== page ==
Filters the passed sequence, keeping only the objects for which 'attribute_x' evaluates as true

jinja2_docs

sha1

Gets the sha1 hash of the passed string

ansible

shuffle

Randomizes the passed list

ansible

slaac

Generates an IPv6 address for a given network and MAC address in stateless configuration

ansible_ipaddr

slice

Slices an iterator and return a list containing those items

jinja2_docs

sort

Sorts an iterable using Python's sorted() function

jinja2_docs

splitext

Gets the root and extension of the passed path or filename

ansible

strftime

Formats a date using the passed date format string

ansible

string

Converts an object to a string if it is not already a string

jinja2_docs

striptags

Strips XML/SGML tags and replaces adjacent whitespaces with one space

jinja2_docs

subelements

Produces a product of the passed list and a subelement of the objects in that list

ansible

sum

Returns the sum of the passed sequence of numbers

jinja2

symmetric_difference(list_x)

Returns the items exclusive to 'list_x' and the passed list

ansible

ternary(output_1, output_2)

Returns 'output_2' if the passed value is false, and 'output_1' if it is true

ansible

title

Return a titlecased version of the passed value

jinja2_docs

toDict

Converts a string into a dictionary

FortiSOAR

toJSON

Dumps a structure to a JSON string

FortiSOAR

to_datetime

Gets a date object from a string

ansible

to_json

Converts a data structure to a JSON format

ansible

to_nice_json

Converts a data structure to a human-readable JSON format

ansible

to_nice_yaml

Converts a data structure to human-readableYAML format

ansible

to_uuid

Creates a UUID from a string

ansible

to_yaml

Converts a data structure to a YAML format

ansible

tojson

Alias of toJSON

FortiSOAR

trim

Strips leading and trailing characters, by default whitespace

jinja2_docs

truncate(n)

Returns a truncated copy of the passed string; truncated to length 'n'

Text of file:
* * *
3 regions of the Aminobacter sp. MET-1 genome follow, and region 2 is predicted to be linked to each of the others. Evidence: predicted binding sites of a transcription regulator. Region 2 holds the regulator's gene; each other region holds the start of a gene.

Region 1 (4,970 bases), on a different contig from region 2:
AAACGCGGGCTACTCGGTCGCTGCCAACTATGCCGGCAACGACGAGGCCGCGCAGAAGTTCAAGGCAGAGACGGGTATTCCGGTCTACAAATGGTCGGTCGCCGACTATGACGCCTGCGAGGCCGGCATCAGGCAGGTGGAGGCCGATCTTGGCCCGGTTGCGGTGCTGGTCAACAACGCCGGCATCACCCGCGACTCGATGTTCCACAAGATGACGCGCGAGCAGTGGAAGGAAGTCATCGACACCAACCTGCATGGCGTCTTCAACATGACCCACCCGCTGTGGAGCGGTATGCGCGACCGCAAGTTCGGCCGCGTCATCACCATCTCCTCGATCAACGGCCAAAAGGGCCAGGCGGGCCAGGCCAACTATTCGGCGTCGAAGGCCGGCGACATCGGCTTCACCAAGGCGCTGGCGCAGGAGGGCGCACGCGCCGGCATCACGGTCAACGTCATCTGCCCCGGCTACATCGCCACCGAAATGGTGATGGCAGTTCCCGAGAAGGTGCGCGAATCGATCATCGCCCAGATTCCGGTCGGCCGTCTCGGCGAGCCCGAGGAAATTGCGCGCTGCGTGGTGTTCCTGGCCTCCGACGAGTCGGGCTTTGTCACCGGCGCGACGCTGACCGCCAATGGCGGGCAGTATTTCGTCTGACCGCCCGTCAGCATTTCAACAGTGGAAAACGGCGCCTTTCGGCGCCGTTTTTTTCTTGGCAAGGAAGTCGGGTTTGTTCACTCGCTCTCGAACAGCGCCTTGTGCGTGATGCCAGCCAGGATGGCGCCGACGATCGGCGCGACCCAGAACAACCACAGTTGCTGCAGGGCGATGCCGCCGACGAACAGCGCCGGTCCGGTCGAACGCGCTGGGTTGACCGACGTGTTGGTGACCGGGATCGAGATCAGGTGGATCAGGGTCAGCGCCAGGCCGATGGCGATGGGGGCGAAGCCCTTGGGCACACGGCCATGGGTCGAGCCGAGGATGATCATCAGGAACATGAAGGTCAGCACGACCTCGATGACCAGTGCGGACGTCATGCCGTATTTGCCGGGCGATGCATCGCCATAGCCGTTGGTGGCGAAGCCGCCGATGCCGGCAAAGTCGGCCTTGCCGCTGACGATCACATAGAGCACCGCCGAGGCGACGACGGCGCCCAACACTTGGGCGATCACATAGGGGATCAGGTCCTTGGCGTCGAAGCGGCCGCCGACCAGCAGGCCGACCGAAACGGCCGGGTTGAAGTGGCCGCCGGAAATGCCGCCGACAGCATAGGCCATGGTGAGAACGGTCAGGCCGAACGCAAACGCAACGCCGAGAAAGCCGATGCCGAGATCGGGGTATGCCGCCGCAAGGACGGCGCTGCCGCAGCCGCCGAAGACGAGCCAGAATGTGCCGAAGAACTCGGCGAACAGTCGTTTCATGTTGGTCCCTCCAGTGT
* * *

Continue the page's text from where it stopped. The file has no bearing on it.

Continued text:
jinja2_docs

type_debug

Displays the underlying Python type of the passed variable

FortiSOAR

union(list_x)

Get the union of 'list_x' with the passed list

ansible

unique

The list of unique items in the passed list

jinja2_docs

upper

Converts the passed string to uppercase

jinja2_docs

urldecode

Decodes the passed URL

FortiSOAR

urlencode

Escapes the strings for use in URLs

FortiSOAR

urlize

Converts URLs into clickable links

jinja2_docs

urlsplit

Extracts the fragment, hostname, netloc, password, patht, port, query, scheme, and username from a URL

ansible

vlan_parser

Transforms the passed unsorted list of VLAN integers into a sorted string list of integers according to IOS-like VLAN list rules

ansible

win_basename

Gets the last name of a windows-style file path

ansible

win_dirname

Gets the directory from a windows path

ansible

win_splitdrive

Separate the windows drive letter from the rest of a file path

ansible

wordcount

Counts the words in the passed string

jinja2_docs

wordwrap(n)

Wraps the given string to width 'n'

jinja2_docs

xml_to_dict

Converts an XML string into a dictionary

FortiSOAR

xmlattr

Creates an XML attribute string based on the items in the passed dict

jinja2_docs

yaql

YAQL (Yet Another Query Language) is an embeddable and extensible query language, which allows users to perform complex queries against arbitrary objects. For more information, see YAQL Filters.

 

zip(list_x)

Get a list by combining the items from the passed list with those from 'list_x'

ansible

zip_longest

Like 'zip' but always exhausts all input lists

ansible

Notes:

  • If an iterator is returned, pass the output into the "list" filter to get a list.

Sources

Jinja Expressions in FortiSOAR

Following are some examples of jinja expressions used in FortiSOAR:

For Loop

At times, it is useful to use a combination of conditional logic and looping to check particular conditions across a list of values. In this case, the for and the if loop is useful in the Dynamic Variable language.

In the following example, an evaluation of assignment is run across a specific dictionary representing all associated teams within a particular record. These teams have already been assigned to a particular variable from the parent entity:

{% for item in vars.teamName %} 
	{% if item == '/api/3/teams/97fd5a3f-4eaf-4cc1-a132-1c9274bd8428' %}
	Yes  {% endif %}
{% endfor %}

If Condition

{% if 1485561600000 > 1484092800000 %}